Unfair deals are prevalent, which does not serve the interests of the harmed party to a deal nor society more generally. The law tends to focus on providing the harmed party the means for gaining compensation for unfair deals, which distracts attention away from investigating the reasons and motivations for the stronger party offering and entering into unfair deals in the first place. This article seeks to address this deficiency by proposing a theory – here coined “deal theory” – to explain “dealor” behaviors and motivations. The theory builds on insights offered by relational contract theory, the ultimatum bargaining game and behavioural economics; as well as making its own theoretical claims.
It is here claimed that the dealor makes 3Rs cost calculations – regulation, reputation and resentment costs – before deciding whether or not to offer an unfair deal. A dealor might seek to mitigate these costs by deploying cheat and bully strategies. The legislative and regulatory challenge is to harness the 3Rs costs to provide disincentives for unfair deals. This article pays particular attention to the resentment cost because its potential effectiveness in constraining unfair behaviour has generally been underestimated.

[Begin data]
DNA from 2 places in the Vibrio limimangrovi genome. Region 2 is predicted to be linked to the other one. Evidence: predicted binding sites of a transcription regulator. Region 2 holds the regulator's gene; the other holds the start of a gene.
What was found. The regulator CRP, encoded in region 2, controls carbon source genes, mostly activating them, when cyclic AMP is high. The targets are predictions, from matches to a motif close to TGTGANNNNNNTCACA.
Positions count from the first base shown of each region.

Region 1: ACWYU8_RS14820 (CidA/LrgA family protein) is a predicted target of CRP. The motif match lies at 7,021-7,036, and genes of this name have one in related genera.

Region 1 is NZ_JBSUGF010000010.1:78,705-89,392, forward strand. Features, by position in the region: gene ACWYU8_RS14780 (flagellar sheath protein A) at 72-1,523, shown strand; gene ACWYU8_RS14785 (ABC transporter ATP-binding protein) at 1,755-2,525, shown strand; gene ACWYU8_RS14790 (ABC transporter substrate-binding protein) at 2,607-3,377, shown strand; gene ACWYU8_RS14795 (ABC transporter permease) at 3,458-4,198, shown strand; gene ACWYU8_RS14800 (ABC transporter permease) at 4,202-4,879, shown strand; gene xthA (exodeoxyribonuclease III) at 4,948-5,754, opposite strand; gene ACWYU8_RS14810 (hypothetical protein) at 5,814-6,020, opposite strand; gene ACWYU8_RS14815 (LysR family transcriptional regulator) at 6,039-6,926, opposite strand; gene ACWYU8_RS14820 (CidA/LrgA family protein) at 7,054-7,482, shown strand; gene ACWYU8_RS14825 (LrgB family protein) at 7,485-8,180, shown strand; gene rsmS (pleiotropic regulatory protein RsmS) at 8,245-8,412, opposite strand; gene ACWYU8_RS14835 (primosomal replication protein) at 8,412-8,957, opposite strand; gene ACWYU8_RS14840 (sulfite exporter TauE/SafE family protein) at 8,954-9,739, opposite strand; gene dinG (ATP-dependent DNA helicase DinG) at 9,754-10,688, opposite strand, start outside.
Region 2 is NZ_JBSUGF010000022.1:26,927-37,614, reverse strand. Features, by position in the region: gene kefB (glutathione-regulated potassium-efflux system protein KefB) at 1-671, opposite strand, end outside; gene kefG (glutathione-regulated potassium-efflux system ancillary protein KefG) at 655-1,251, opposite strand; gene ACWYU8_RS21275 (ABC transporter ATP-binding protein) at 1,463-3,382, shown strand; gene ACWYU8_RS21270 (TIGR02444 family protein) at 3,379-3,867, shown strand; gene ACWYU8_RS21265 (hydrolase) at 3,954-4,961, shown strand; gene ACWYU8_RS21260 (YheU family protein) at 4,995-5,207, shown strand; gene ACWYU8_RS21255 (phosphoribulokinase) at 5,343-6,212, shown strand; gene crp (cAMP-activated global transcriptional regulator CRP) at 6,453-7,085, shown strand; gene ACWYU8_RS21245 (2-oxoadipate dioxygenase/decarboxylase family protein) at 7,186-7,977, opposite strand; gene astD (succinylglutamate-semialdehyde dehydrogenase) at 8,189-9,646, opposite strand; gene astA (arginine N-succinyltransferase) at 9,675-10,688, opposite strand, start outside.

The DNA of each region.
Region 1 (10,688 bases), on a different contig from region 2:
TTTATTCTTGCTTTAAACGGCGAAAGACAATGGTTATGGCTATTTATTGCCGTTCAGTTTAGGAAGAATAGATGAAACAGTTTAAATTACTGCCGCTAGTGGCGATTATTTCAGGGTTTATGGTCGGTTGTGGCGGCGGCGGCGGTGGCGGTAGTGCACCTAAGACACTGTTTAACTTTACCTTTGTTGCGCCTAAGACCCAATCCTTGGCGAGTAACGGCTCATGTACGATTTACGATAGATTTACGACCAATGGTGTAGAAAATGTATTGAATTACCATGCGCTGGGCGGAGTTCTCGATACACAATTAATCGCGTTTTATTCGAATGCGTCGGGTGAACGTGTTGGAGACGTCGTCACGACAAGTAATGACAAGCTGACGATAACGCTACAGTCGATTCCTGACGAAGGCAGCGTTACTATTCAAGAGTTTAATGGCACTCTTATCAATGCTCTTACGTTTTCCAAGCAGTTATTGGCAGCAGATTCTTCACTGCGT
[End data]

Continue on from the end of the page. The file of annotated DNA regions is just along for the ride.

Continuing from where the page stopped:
It is claimed in this article that a heightened understanding of the strong party’s incentives and motivations for offering and performing unfair deals by using the insights offered by deal theory can help improve the legal, administrative, economic and other measures that can promote the interests of the harmed party and society more generally.
Available at: http://works.bepress.com/justin_malbon/1/